To me it still looks any time is fare more compelling spent on fixing
the remaining deficiencies of grub-live (and/or finishing Whonix Host)
than adding a dependency on Tails.

Is it welcome?

  • Yes.
  • Similar to Whobuntu.
    (Comments and thoughts on Whobuntu)
  • As Whonix’s user base grows, it seems only natural that forks will
    emerge. I am happy, if Whonix, its documentation and/or source code is
    useful for others so they can build other flavors of it with divergent
    priorities.

  • Will be useful for some people.
  • Might learn something from it’s findings / source code.
  • Might backport things to Whonix mainline if possible.
  • Though, I personally might not
    test/audit/follow/comment/oversight/etc. (much).

Some contributions are OK to be hosted on whonix.org:

  • Some wiki pages are the responsibility of specific maintainers only.
    (Those have a notice on top of the page that these have a specific
    maintainer.)
  • Whonix KVM has a dedicated maintainer.
  • Whonix RPi has a dedicated maintainer.
  • What is OK isn’t well defined yet and is fluid as we didn’t run into
    too many third party projects and issues yet.

Some contributions became so convincing that they became Whonix default
(installed), examples include:

  • port of Whonix from KDE to XFCE
  • grub-live

In this case, I think hosting a wiki page(s) about this project in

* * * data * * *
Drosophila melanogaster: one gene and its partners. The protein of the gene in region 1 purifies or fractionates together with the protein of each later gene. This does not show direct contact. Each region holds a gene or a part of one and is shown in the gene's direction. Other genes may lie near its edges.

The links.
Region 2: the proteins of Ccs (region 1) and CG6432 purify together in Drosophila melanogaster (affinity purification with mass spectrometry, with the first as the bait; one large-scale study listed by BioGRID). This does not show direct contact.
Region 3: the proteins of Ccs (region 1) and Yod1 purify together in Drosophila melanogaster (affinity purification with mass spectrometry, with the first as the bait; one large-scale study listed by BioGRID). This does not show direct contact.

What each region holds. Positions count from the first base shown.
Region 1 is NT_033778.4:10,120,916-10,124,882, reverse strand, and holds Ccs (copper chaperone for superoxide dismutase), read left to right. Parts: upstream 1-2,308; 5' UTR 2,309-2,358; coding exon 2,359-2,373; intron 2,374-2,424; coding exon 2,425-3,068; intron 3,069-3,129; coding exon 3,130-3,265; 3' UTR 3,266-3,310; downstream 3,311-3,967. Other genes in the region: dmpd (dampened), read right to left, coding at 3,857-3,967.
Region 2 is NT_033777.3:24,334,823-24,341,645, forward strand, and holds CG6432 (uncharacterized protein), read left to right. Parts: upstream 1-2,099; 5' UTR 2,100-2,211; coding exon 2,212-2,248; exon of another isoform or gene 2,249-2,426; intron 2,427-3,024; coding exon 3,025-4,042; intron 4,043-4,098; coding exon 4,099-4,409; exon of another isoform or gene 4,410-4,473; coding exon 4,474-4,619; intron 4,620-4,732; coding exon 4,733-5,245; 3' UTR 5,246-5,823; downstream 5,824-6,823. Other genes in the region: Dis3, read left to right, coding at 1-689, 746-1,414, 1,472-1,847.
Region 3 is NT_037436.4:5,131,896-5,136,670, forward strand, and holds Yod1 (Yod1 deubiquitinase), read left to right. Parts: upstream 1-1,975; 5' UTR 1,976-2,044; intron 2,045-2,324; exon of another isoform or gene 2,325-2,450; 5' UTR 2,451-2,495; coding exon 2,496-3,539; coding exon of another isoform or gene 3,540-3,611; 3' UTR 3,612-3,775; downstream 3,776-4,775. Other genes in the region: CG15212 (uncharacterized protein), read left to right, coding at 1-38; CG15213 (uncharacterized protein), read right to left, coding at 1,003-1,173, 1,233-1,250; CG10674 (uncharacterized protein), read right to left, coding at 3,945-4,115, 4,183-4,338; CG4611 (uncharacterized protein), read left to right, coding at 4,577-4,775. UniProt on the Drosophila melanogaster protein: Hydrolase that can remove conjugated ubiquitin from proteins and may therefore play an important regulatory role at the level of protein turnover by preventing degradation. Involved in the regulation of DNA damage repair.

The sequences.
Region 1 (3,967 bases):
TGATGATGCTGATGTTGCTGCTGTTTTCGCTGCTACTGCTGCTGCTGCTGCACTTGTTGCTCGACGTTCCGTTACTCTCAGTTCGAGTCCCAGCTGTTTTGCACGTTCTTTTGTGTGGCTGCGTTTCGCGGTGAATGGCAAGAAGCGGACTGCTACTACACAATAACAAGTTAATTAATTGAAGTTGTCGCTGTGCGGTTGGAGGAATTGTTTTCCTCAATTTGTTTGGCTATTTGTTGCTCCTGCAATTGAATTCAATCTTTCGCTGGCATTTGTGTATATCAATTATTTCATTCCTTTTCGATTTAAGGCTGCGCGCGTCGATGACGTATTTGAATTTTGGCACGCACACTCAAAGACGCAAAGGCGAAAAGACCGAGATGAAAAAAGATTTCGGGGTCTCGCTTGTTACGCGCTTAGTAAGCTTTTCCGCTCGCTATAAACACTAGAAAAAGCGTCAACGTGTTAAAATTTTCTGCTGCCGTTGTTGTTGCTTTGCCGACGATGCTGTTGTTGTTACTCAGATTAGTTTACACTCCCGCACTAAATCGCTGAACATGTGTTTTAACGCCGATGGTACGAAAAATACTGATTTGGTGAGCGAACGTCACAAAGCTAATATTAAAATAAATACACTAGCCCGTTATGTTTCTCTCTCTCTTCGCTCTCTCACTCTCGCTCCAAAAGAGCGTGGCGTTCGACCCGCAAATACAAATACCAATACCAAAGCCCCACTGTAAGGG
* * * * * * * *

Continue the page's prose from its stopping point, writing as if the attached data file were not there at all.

Whonix wiki with the maintainer template on top of the page would be ok.

It may not be permissible to promote it as Tails-Whonix since:

  • Tails might be a trademark.
  • Tails should be consulted on the name.
  • Even in the absence of a legal basis, the wishes of Tails should be
    respected for moral reasons.
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This.

@AnonymousUser
Your “Tails-Whonix” might be a natural fallout from the Whonix host OS development. It’s more or less just that except it is not an iso but image file. This should not matter for people using USB instead of a DVD though.
However, I don’t think it will ever officially reach the same amount of support/hardware compatibility or UX as Tails. Tails has been (and still is) developed/optimized by numerous people over several years.

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Yes.

(Perhaps we’ll even find an existing (raw) image to iso conversion tool if iso’s become popular request vs USB.)

Agreed. Possibly.